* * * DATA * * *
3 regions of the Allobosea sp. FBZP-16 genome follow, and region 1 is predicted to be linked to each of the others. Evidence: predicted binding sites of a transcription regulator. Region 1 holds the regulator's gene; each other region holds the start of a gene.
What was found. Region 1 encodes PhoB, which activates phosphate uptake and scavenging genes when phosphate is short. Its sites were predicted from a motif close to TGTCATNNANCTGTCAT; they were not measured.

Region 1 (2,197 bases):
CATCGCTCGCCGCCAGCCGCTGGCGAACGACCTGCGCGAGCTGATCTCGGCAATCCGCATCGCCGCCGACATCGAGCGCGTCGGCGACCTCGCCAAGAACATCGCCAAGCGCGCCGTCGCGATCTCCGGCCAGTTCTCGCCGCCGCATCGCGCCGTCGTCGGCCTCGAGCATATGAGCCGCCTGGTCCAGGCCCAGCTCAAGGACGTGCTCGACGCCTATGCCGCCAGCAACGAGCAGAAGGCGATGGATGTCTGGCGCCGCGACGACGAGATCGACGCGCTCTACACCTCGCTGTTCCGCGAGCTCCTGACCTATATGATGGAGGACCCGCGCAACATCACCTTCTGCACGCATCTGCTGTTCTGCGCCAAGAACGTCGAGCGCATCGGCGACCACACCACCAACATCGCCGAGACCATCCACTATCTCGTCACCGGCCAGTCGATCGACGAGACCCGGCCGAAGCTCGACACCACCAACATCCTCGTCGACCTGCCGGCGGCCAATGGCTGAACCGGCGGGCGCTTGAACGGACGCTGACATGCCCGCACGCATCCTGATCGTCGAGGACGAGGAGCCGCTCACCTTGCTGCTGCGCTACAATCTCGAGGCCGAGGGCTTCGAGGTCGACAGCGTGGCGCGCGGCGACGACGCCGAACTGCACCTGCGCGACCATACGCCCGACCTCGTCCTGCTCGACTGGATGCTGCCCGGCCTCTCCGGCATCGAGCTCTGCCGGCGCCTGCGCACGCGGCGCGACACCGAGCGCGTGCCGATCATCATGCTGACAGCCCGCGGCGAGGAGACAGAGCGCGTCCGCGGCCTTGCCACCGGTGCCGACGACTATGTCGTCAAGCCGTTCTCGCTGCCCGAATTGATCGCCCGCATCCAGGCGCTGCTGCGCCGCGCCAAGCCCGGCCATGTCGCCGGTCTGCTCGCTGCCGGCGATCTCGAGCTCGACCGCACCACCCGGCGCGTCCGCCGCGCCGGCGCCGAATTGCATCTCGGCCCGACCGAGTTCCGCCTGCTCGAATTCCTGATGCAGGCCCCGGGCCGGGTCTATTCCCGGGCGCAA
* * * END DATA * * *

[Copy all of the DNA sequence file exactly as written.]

3 regions of the Allobosea sp. FBZP-16 genome follow, and region 1 is predicted to be linked to each of the others. Evidence: predicted binding sites of a transcription regulator. Region 1 holds the regulator's gene; each other region holds the start of a gene.
What was found. Region 1 encodes PhoB, which activates phosphate uptake and scavenging genes when phosphate is short. Its sites were predicted from a motif close to TGTCATNNANCTGTCAT; they were not measured.

Region 1 (2,197 bases):
CATCGCTCGCCGCCAGCCGCTGGCGAACGACCTGCGCGAGCTGATCTCGGCAATCCGCATCGCCGCCGACATCGAGCGCGTCGGCGACCTCGCCAAGAACATCGCCAAGCGCGCCGTCGCGATCTCCGGCCAGTTCTCGCCGCCGCATCGCGCCGTCGTCGGCCTCGAGCATATGAGCCGCCTGGTCCAGGCCCAGCTCAAGGACGTGCTCGACGCCTATGCCGCCAGCAACGAGCAGAAGGCGATGGATGTCTGGCGCCGCGACGACGAGATCGACGCGCTCTACACCTCGCTGTTCCGCGAGCTCCTGACCTATATGATGGAGGACCCGCGCAACATCACCTTCTGCACGCATCTGCTGTTCTGCGCCAAGAACGTCGAGCGCATCGGCGACCACACCACCAACATCGCCGAGACCATCCACTATCTCGTCACCGGCCAGTCGATCGACGAGACCCGGCCGAAGCTCGACACCACCAACATCCTCGTCGACCTGCCGGCGGCCAATGGCTGAACCGGCGGGCGCTTGAACGGACGCTGACATGCCCGCACGCATCCTGATCGTCGAGGACGAGGAGCCGCTCACCTTGCTGCTGCGCTACAATCTCGAGGCCGAGGGCTTCGAGGTCGACAGCGTGGCGCGCGGCGACGACGCCGAACTGCACCTGCGCGACCATACGCCCGACCTCGTCCTGCTCGACTGGATGCTGCCCGGCCTCTCCGGCATCGAGCTCTGCCGGCGCCTGCGCACGCGGCGCGACACCGAGCGCGTGCCGATCATCATGCTGACAGCCCGCGGCGAGGAGACAGAGCGCGTCCGCGGCCTTGCCACCGGTGCCGACGACTATGTCGTCAAGCCGTTCTCGCTGCCCGAATTGATCGCCCGCATCCAGGCGCTGCTGCGCCGCGCCAAGCCCGGCCATGTCGCCGGTCTGCTCGCTGCCGGCGATCTCGAGCTCGACCGCACCACCCGGCGCGTCCGCCGCGCCGGCGCCGAATTGCATCTCGGCCCGACCGAGTTCCGCCTGCTCGAATTCCTGATGCAGGCCCCGGGCCGGGTCTATTCCCGGGCGCAA